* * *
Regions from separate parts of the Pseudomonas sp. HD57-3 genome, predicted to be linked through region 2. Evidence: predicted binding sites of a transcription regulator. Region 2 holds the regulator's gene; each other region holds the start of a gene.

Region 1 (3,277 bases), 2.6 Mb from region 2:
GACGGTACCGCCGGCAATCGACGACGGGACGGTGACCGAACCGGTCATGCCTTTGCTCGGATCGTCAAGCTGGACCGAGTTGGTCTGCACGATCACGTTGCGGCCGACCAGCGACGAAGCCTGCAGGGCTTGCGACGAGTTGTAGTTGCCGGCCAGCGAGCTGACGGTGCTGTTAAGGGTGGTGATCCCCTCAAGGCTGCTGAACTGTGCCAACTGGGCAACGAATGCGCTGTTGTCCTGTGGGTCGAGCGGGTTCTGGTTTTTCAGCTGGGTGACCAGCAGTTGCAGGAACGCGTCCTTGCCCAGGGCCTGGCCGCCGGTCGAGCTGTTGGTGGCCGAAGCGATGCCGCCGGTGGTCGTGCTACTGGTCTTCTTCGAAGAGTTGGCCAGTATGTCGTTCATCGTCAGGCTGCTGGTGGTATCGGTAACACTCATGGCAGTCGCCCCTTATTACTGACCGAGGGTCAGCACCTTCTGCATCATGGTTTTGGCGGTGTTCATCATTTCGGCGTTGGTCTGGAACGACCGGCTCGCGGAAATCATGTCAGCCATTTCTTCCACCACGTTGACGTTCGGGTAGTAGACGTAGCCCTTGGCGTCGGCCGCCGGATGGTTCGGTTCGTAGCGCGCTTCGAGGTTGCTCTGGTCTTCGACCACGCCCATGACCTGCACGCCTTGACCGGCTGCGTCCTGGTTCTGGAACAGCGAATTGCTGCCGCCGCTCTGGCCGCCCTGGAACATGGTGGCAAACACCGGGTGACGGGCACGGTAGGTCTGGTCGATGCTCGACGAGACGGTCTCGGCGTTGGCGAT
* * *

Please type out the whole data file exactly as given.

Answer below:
Regions from separate parts of the Pseudomonas sp. HD57-3 genome, predicted to be linked through region 2. Evidence: predicted binding sites of a transcription regulator. Region 2 holds the regulator's gene; each other region holds the start of a gene.

Region 1 (3,277 bases), 2.6 Mb from region 2:
GACGGTACCGCCGGCAATCGACGACGGGACGGTGACCGAACCGGTCATGCCTTTGCTCGGATCGTCAAGCTGGACCGAGTTGGTCTGCACGATCACGTTGCGGCCGACCAGCGACGAAGCCTGCAGGGCTTGCGACGAGTTGTAGTTGCCGGCCAGCGAGCTGACGGTGCTGTTAAGGGTGGTGATCCCCTCAAGGCTGCTGAACTGTGCCAACTGGGCAACGAATGCGCTGTTGTCCTGTGGGTCGAGCGGGTTCTGGTTTTTCAGCTGGGTGACCAGCAGTTGCAGGAACGCGTCCTTGCCCAGGGCCTGGCCGCCGGTCGAGCTGTTGGTGGCCGAAGCGATGCCGCCGGTGGTCGTGCTACTGGTCTTCTTCGAAGAGTTGGCCAGTATGTCGTTCATCGTCAGGCTGCTGGTGGTATCGGTAACACTCATGGCAGTCGCCCCTTATTACTGACCGAGGGTCAGCACCTTCTGCATCATGGTTTTGGCGGTGTTCATCATTTCGGCGTTGGTCTGGAACGACCGGCTCGCGGAAATCATGTCAGCCATTTCTTCCACCACGTTGACGTTCGGGTAGTAGACGTAGCCCTTGGCGTCGGCCGCCGGATGGTTCGGTTCGTAGCGCGCTTCGAGGTTGCTCTGGTCTTCGACCACGCCCATGACCTGCACGCCTTGACCGGCTGCGTCCTGGTTCTGGAACAGCGAATTGCTGCCGCCGCTCTGGCCGCCCTGGAACATGGTGGCAAACACCGGGTGACGGGCACGGTAGGTCTGGTCGATGCTCGACGAGACGGTCTCGGCGTTGGCGAT